Damages for "lost opportunity"

The damages payable by a party who, in breach of the duty to act in good faith breaks off contractual negotiations, may now also include damages in respect of "lost opportunity" (i.e. lost as a consequence of the fruitless negotiations) where the potential contract lost is of a different type to and/or less advantageous than the contract which was the object of the negotiations in question.

A decision of the Italian Court of Cassation of 1993 has, in fact, finally removed a limitation which had been imposed by case law requiring that the "lost opportunity" had to be in respect of a contract which was at least as advantageous as the one subject to negotiation and had to be of the same or a similar type.

The above distinction, made in previous case law, had been criticised by commentators for some time as being artificial and outdated. The question is without doubt of general interest in relation to the conduct of negotiations and business in general and therefore is worth examining in the context of a general look at the Italian law of pre-contractual liability.

Although there are few provisions of law which refer specifically to the question, the following principles should be noted:

  1. in the course of negotiations which are intended to lead to the conclusion of a contract, the parties are under an obligation to act in good faith (article 1337 of the civil code). Conduct in breach of this duty will result in pre-contractual liability (which is a type of liability in tort). Such conduct will include the situation where a party breaks off the negotiations without justification and in circumstances where the other party was legitimately entitled to assume that the contract would be entered into. This was the situation in the case considered by the Court of Cassation;
  2. where a contract has actually been entered into by the parties but one party has deceived the other with the consequence that the contract has been entered into on different terms than would otherwise have been the case (but the deception is not such as would have affected the actual consent to the conclusion of the contract), then, although the contract will still be valid, the contracting party who acted in bad faith will be liable to pay damages to the other (article 1440);
  3. a party who knows or who should have known of the existence of a reason for the invalidity of a contract and does not give notice of this fact to the other party is bound to pay compensation for the damages suffered by the other who relied (without being at fault) on the validity of the contract (article 1338);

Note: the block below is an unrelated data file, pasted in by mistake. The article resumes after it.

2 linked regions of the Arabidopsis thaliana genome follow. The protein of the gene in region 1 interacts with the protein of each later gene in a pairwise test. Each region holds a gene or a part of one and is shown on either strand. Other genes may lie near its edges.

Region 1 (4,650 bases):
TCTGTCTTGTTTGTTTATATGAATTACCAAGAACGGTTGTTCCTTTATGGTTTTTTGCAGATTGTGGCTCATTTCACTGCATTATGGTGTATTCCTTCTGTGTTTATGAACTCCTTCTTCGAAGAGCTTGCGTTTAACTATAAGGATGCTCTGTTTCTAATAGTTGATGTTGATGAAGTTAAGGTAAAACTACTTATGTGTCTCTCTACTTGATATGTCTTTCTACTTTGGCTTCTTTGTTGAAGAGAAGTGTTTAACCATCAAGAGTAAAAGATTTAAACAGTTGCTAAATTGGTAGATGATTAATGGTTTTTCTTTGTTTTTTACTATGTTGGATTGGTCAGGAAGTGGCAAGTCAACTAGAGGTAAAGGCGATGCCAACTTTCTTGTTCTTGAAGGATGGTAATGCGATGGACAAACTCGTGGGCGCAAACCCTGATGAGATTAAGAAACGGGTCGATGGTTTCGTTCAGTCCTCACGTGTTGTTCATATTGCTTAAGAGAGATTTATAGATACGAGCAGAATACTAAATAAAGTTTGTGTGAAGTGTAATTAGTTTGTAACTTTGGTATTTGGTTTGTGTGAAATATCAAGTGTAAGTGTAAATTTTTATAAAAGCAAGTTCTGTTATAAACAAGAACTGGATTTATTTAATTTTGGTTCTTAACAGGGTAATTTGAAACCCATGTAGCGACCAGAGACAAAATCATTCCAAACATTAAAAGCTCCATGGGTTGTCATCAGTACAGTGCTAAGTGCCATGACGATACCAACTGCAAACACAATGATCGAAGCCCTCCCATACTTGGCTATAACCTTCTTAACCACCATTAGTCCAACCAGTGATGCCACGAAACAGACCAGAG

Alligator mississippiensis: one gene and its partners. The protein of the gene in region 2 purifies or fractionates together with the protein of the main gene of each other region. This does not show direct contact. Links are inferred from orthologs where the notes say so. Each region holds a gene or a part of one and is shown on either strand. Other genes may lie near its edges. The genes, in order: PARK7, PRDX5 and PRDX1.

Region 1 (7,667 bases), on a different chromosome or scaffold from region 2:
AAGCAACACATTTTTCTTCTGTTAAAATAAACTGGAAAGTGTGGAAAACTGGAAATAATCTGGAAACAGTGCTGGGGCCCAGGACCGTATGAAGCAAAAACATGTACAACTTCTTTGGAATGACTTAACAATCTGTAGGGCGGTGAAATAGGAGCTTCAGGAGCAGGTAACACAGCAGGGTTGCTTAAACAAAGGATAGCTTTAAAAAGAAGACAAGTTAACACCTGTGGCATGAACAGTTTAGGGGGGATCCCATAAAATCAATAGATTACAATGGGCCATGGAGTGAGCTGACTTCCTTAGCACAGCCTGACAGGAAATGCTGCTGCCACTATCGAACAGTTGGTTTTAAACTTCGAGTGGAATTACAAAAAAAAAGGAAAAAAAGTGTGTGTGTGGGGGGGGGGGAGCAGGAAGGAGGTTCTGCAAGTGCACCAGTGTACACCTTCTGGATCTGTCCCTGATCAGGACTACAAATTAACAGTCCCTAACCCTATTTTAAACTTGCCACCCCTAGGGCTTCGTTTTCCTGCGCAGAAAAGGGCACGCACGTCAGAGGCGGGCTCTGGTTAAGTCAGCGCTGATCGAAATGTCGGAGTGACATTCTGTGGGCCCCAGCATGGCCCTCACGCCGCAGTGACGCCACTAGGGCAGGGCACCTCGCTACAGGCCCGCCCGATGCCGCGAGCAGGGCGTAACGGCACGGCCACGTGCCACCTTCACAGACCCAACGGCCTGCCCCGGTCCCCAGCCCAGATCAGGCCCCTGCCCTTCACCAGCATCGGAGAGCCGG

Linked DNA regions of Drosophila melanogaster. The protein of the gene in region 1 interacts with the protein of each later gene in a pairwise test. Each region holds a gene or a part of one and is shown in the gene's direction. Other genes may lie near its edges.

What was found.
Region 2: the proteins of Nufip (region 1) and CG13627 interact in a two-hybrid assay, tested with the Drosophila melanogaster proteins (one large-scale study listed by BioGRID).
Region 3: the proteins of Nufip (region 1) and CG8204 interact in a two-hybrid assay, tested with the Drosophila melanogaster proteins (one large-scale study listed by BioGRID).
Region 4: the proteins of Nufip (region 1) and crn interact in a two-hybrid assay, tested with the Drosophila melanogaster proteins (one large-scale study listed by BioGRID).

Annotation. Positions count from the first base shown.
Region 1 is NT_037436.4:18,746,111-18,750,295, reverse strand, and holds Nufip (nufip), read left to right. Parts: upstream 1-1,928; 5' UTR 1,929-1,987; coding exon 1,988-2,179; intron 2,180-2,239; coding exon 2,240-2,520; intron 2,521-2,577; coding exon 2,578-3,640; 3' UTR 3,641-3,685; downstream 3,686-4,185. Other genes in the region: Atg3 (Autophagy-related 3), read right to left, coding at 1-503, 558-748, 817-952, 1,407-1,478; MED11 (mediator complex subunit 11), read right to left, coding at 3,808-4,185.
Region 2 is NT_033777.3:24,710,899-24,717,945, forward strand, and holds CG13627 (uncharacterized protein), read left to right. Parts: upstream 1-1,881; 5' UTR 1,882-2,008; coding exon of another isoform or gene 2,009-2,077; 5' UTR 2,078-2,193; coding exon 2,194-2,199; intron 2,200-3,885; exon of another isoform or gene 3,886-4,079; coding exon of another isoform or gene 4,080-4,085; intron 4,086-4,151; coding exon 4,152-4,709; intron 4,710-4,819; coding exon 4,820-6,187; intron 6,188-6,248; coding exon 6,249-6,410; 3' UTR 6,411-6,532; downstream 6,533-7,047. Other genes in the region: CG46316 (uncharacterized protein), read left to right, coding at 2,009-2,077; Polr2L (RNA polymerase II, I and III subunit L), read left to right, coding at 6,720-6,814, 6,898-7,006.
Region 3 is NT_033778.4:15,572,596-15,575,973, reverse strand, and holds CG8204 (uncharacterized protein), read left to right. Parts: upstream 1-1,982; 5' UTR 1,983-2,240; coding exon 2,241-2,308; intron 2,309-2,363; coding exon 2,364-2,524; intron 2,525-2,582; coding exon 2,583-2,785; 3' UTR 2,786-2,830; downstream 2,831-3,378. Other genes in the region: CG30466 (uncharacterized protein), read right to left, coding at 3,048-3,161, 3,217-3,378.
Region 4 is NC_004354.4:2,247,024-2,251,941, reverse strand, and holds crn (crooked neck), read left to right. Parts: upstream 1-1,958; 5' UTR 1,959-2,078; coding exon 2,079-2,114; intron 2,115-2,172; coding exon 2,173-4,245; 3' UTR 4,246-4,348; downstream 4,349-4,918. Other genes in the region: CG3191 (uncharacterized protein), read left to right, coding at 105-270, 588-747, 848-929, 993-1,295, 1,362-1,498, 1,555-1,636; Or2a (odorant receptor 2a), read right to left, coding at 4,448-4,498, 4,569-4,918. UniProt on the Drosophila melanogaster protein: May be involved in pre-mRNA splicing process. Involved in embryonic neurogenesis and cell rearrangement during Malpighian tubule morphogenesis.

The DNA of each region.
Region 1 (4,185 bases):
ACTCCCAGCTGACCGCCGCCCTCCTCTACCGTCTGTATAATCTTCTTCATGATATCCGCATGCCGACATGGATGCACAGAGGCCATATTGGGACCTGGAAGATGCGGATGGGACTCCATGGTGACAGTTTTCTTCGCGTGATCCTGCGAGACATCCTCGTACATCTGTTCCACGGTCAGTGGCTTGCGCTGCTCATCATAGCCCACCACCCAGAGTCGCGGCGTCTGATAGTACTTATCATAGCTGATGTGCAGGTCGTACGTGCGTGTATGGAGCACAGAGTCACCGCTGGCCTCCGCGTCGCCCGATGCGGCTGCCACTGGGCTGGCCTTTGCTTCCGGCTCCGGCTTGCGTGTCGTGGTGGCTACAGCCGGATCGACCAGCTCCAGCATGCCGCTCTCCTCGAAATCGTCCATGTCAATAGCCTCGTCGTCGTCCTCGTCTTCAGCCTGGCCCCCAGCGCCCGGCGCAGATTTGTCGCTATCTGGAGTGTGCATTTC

The generally accepted view is that any of the above illegitimate acts will give rise to compensation for injury to the so-called "negative interest" of the party in question, i.e. the interest it has in not commencing negotiations which result in wasted time and costs being incurred or loss suffered. This is in contrast to cases of breach of contract where compensation is awarded for injury to the "positive interest" of the party in question, i.e. the interest the party has in achieving the positive results which would otherwise have been derived from the execution of the contract.

Case law has determined that the measure of damages in relation to injury to "negative interest" is such as would put the injured party in the same position as if it had not entered into futile negotiations. This includes, inter alia, loss suffered by failure to take advantage of other contractual opportunities the party would otherwise have had and which is a direct and immediate consequence of the conduct of the other party.

The case considered by the Court of Cassation concerned a motor-tanker owned by company "A" and which company "B" wished to charter. Company "C" then entered into negotiations with "A" for the purchase of the ship and subsequently withdrew from those negotiations at a point when company A was legitimately entitled to believe that the contract would be concluded. The opportunity of chartering the ship to "B" had by now been lost and the ship eventually had to be scrapped. The Court of Cassation abandoned the former restrictions which would have prevented "A" from recovering damages from "C" for the lost opportunity to enter into a hire contract with "B" on the grounds that it was a contract of a different type to the sale contract with "C", and was also less advantageous.

Some commentators have queried whether this less restrictive view means there could be scope for the development of a concept similar to the "tort of interference with contract/ business relations" developed in common law jurisdictions. Such a principle would in theory have entitled company "B" to bring an action for recovery of loss against company "C" for having persuaded the owner of the ship not to enter into a contract for the charter of the ship.

Practical Pointer
Care should be taken in carrying out business negotiations to comply with the duty to act in good faith as conduct in breach may result in damages being payable to the other party for loss suffered.